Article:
The cinematic setting was only appropriate for Thompson, who already called the inn his "Tara," a reference to the plantation Scarlett O'Hara returns to at the end of "Gone with the Wind."
"I can relate with begging, borrowing and stealing to save (your) home," Thompson said. "I did it. I did everything else to do what I could to save history."
Engulfed in flames
Thompson couldn't save the inn from the errant chimney spark that ignited the cedar-shake roof on Sunday, July 10, 2011. News choppers circled after flames tore through the ceiling and blackened the second story.
Worse news emerged the next day. Thompson — who had already filed for personal bankruptcy a month earlier — had let the fire insurance lapse.
In total, Thompson had racked up least $3.2 million in debt, including back taxes, two mortgages, unpaid contractor fees and at least 56 claims of bounced employee paychecks. Chase Bank alone wanted more than $1.7 million.
There was no choice but to let a court-appointed trustee take control of the View Point.
Thompson describes this time as the "dark night" of his soul. Then, as he tells it, an unexpected letter arrived, dated Nov. 30, 2012: The trustee had declared the inn valueless and was returning it. For the third and final time, the View Point was his.
By 2013, Thompson was crowing to reporters about his "world class, five-diamond" rebuilding plans. His legal battle with Chase slogged on the background.
"Nobody has the ability to fight you. I don't have the money to fight you. If I had the money, I'd hire the biggest firm in the country," Thompson said in a sworn deposition in 2016, "and I would take you down."
Then he stormed out.
Chase Bank and Thompson settled one day before a jury trial was scheduled to begin. No money changed hands, and both sides were barred from calling themselves the "prevailing party," court records show.
Last September, Thompson sold the View Point to its new owners, Sheron and Heiner Fruehauf, for $577,000.
Well-known local attorney Matt Wand represented several of Thompson's creditors. He helped a man who owed at least $300,000 foreclose on the inn's parking lot. Other plaintiffs were paid out by the bank.
"I sincerely wish the new owners well," Wand remarked, "and I hope that Thompson is a long way from all of us."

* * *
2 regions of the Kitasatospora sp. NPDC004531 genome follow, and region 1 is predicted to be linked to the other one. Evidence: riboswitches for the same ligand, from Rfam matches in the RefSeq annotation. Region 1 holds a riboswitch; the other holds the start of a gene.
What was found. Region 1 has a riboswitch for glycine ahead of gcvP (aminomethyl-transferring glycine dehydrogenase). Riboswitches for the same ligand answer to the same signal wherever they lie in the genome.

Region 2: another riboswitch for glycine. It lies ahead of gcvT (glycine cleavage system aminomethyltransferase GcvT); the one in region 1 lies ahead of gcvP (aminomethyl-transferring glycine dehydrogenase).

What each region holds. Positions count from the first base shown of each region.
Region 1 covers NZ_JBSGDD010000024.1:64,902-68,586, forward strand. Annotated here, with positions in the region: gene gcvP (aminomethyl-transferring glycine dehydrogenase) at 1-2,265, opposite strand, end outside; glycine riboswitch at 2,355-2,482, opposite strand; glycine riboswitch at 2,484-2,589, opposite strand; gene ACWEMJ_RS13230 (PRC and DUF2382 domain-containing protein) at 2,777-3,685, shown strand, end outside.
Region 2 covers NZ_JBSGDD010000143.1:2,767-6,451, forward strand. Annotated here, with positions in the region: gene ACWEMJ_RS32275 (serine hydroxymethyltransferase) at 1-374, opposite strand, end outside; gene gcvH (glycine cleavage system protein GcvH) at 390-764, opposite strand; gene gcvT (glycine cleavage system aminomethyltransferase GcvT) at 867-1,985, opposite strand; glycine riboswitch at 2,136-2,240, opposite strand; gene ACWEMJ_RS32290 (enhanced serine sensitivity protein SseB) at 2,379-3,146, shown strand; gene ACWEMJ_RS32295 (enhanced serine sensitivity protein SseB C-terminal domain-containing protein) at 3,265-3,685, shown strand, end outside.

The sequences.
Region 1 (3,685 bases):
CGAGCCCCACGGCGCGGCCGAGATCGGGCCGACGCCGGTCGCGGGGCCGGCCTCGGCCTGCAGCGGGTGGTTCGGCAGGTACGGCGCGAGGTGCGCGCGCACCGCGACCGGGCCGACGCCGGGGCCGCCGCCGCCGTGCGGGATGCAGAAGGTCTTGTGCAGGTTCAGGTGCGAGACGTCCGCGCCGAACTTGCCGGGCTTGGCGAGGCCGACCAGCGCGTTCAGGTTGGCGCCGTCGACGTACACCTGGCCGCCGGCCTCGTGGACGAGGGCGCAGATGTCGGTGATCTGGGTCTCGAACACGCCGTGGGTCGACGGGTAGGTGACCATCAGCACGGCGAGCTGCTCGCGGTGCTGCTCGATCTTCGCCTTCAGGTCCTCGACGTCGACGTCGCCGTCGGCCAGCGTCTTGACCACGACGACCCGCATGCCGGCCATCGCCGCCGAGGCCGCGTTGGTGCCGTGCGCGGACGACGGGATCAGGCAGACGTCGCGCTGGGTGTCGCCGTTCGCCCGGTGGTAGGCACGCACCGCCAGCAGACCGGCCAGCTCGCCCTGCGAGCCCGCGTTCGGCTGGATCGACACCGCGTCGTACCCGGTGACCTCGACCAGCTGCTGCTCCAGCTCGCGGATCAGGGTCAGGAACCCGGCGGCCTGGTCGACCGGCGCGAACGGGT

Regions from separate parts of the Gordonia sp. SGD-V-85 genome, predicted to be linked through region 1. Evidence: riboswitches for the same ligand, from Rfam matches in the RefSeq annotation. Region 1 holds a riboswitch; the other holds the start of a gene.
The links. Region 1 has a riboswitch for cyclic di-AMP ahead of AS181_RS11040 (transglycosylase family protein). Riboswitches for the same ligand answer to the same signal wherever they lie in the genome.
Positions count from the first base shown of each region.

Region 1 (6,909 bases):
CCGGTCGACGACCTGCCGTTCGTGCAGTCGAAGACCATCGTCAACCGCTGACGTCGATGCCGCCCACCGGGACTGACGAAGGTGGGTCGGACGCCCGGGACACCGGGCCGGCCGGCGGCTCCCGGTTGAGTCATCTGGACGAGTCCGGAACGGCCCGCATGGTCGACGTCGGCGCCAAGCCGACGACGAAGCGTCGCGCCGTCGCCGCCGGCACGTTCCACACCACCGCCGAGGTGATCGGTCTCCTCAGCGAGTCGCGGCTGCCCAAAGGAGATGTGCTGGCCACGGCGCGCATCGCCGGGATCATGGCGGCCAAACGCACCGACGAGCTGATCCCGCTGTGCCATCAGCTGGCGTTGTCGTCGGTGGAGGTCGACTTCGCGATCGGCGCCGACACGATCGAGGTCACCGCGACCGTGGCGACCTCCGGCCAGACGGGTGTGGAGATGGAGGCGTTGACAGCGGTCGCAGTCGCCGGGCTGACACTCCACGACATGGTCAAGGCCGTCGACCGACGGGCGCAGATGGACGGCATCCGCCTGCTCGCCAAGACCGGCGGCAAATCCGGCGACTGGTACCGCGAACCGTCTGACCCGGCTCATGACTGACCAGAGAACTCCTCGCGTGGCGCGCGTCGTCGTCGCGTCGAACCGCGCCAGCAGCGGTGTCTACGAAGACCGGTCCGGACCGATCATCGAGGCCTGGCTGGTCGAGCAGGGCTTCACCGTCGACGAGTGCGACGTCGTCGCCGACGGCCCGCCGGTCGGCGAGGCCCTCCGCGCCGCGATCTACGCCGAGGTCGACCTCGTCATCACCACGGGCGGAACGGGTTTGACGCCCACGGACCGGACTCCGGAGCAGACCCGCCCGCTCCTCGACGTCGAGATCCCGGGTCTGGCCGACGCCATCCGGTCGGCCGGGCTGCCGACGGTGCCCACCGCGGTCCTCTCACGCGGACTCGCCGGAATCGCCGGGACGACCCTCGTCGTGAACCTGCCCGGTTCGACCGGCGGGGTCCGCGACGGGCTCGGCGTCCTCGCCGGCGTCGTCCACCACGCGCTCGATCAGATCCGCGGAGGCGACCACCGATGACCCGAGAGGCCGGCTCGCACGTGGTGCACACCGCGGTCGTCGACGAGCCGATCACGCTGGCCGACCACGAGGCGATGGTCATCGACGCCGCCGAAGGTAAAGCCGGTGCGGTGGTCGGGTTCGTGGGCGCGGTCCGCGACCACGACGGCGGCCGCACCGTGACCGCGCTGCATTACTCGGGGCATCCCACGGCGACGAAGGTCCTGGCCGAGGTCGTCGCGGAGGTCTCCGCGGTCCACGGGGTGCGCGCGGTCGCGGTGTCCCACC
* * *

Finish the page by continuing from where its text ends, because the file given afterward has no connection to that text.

Geoff Thompson would vote for a guy like him. But who is Thompson?
With a booming speaking voice and a personal charisma even his detractors don't deny, Thompson has the stage presence of an actor and self-confidence to spare.
Politically, he's a novice. In the age of President Trump, however, his pronouncements have a populist ring.
"China is run by engineers. They have changed that country in such a short period of time because they operate by engineer minds," he said. "Our country is run by litigators (who say) 'No, you can't.'"
He has plenty of critics, including Multnomah County officials, his creditors and neighbors in Corbett.
But as Thompson himself points out, before him, the View Point was one of a handful of Oregon buildings on the National Register of Historic Places that wasn't open to the public.
In his opinion, it's absurd that the county would spend years enforcing a quirk in land-use law, only to turn around and gladly reap the economic stimulus created by increased tourism in the gorge.
"Angelo and I used to say, 'If we were white, straight (and) married with children, we never would have had a problem,'" he said.
Angelo is gone. The love of Thompson's life passed away on May 18, 2014, a victim of resurgent melanoma, which spread to his brain after a period of remission. Matt Thompson, Geoff's brother, died in August 2016 after an extend stay in hospice.
Thompson says he's quieted in his middle age. He no longer works out at the Pearl District 24 Hour Fitness in Portland, preferring walking, prayer and meditation.
He wants to travel to all 50 states and put his feet in the ocean. Then he's getting ready for his film premier, tentatively scheduled for October.
"I'm no longer a big, beefy bodybuilder. I'm no longer 'Buff Daddy,'" he said, referring to a nickname the news media bequeathed to him. "I'm Geoff Thompson. I'm very proud of who I am. I think I've become the man I was always meant to be."